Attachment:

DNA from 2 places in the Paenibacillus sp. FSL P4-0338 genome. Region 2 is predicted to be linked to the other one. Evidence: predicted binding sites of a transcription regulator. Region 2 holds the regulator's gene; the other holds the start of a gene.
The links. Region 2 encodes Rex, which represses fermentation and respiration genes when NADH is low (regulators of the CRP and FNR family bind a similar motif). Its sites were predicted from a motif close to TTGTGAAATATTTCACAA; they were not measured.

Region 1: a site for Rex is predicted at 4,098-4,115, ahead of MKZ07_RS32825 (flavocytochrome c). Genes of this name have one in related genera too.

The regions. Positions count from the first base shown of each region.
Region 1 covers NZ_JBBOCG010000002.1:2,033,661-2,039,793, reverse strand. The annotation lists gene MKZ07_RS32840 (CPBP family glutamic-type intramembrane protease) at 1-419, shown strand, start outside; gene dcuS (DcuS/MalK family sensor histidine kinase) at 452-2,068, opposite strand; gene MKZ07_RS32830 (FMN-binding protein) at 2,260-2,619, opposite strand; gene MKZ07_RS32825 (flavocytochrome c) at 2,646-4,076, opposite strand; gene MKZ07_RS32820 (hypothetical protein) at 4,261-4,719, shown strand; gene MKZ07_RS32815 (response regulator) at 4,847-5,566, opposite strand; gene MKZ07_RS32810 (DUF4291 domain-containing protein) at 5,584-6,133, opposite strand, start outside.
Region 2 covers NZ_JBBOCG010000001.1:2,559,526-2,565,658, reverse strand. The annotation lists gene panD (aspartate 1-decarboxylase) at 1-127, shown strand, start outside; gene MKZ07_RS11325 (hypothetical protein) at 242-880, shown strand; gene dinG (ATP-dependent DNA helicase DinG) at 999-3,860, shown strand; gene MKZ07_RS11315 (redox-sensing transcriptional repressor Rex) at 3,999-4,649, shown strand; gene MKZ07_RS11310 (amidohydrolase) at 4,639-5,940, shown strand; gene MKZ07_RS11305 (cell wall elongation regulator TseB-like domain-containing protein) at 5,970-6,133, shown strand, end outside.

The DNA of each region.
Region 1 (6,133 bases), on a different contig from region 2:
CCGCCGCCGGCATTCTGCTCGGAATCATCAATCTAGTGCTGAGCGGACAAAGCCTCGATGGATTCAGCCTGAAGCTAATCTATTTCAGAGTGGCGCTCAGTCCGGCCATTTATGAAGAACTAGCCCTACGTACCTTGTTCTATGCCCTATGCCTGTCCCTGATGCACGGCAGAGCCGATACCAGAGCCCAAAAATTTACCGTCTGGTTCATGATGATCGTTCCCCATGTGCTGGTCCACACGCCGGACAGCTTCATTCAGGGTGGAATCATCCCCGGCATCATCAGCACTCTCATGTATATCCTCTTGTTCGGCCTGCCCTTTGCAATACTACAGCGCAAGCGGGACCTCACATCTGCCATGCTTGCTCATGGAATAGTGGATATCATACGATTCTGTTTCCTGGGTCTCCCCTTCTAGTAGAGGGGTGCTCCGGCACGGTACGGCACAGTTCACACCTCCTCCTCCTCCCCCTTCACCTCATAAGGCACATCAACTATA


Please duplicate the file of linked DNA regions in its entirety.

DNA from 2 places in the Paenibacillus sp. FSL P4-0338 genome. Region 2 is predicted to be linked to the other one. Evidence: predicted binding sites of a transcription regulator. Region 2 holds the regulator's gene; the other holds the start of a gene.
The links. Region 2 encodes Rex, which represses fermentation and respiration genes when NADH is low (regulators of the CRP and FNR family bind a similar motif). Its sites were predicted from a motif close to TTGTGAAATATTTCACAA; they were not measured.

Region 1: a site for Rex is predicted at 4,098-4,115, ahead of MKZ07_RS32825 (flavocytochrome c). Genes of this name have one in related genera too.

The regions. Positions count from the first base shown of each region.
Region 1 covers NZ_JBBOCG010000002.1:2,033,661-2,039,793, reverse strand. The annotation lists gene MKZ07_RS32840 (CPBP family glutamic-type intramembrane protease) at 1-419, shown strand, start outside; gene dcuS (DcuS/MalK family sensor histidine kinase) at 452-2,068, opposite strand; gene MKZ07_RS32830 (FMN-binding protein) at 2,260-2,619, opposite strand; gene MKZ07_RS32825 (flavocytochrome c) at 2,646-4,076, opposite strand; gene MKZ07_RS32820 (hypothetical protein) at 4,261-4,719, shown strand; gene MKZ07_RS32815 (response regulator) at 4,847-5,566, opposite strand; gene MKZ07_RS32810 (DUF4291 domain-containing protein) at 5,584-6,133, opposite strand, start outside.
Region 2 covers NZ_JBBOCG010000001.1:2,559,526-2,565,658, reverse strand. The annotation lists gene panD (aspartate 1-decarboxylase) at 1-127, shown strand, start outside; gene MKZ07_RS11325 (hypothetical protein) at 242-880, shown strand; gene dinG (ATP-dependent DNA helicase DinG) at 999-3,860, shown strand; gene MKZ07_RS11315 (redox-sensing transcriptional repressor Rex) at 3,999-4,649, shown strand; gene MKZ07_RS11310 (amidohydrolase) at 4,639-5,940, shown strand; gene MKZ07_RS11305 (cell wall elongation regulator TseB-like domain-containing protein) at 5,970-6,133, shown strand, end outside.

The DNA of each region.
Region 1 (6,133 bases), on a different contig from region 2:
CCGCCGCCGGCATTCTGCTCGGAATCATCAATCTAGTGCTGAGCGGACAAAGCCTCGATGGATTCAGCCTGAAGCTAATCTATTTCAGAGTGGCGCTCAGTCCGGCCATTTATGAAGAACTAGCCCTACGTACCTTGTTCTATGCCCTATGCCTGTCCCTGATGCACGGCAGAGCCGATACCAGAGCCCAAAAATTTACCGTCTGGTTCATGATGATCGTTCCCCATGTGCTGGTCCACACGCCGGACAGCTTCATTCAGGGTGGAATCATCCCCGGCATCATCAGCACTCTCATGTATATCCTCTTGTTCGGCCTGCCCTTTGCAATACTACAGCGCAAGCGGGACCTCACATCTGCCATGCTTGCTCATGGAATAGTGGATATCATACGATTCTGTTTCCTGGGTCTCCCCTTCTAGTAGAGGGGTGCTCCGGCACGGTACGGCACAGTTCACACCTCCTCCTCCTCCCCCTTCACCTCATAAGGCACATCAACTATA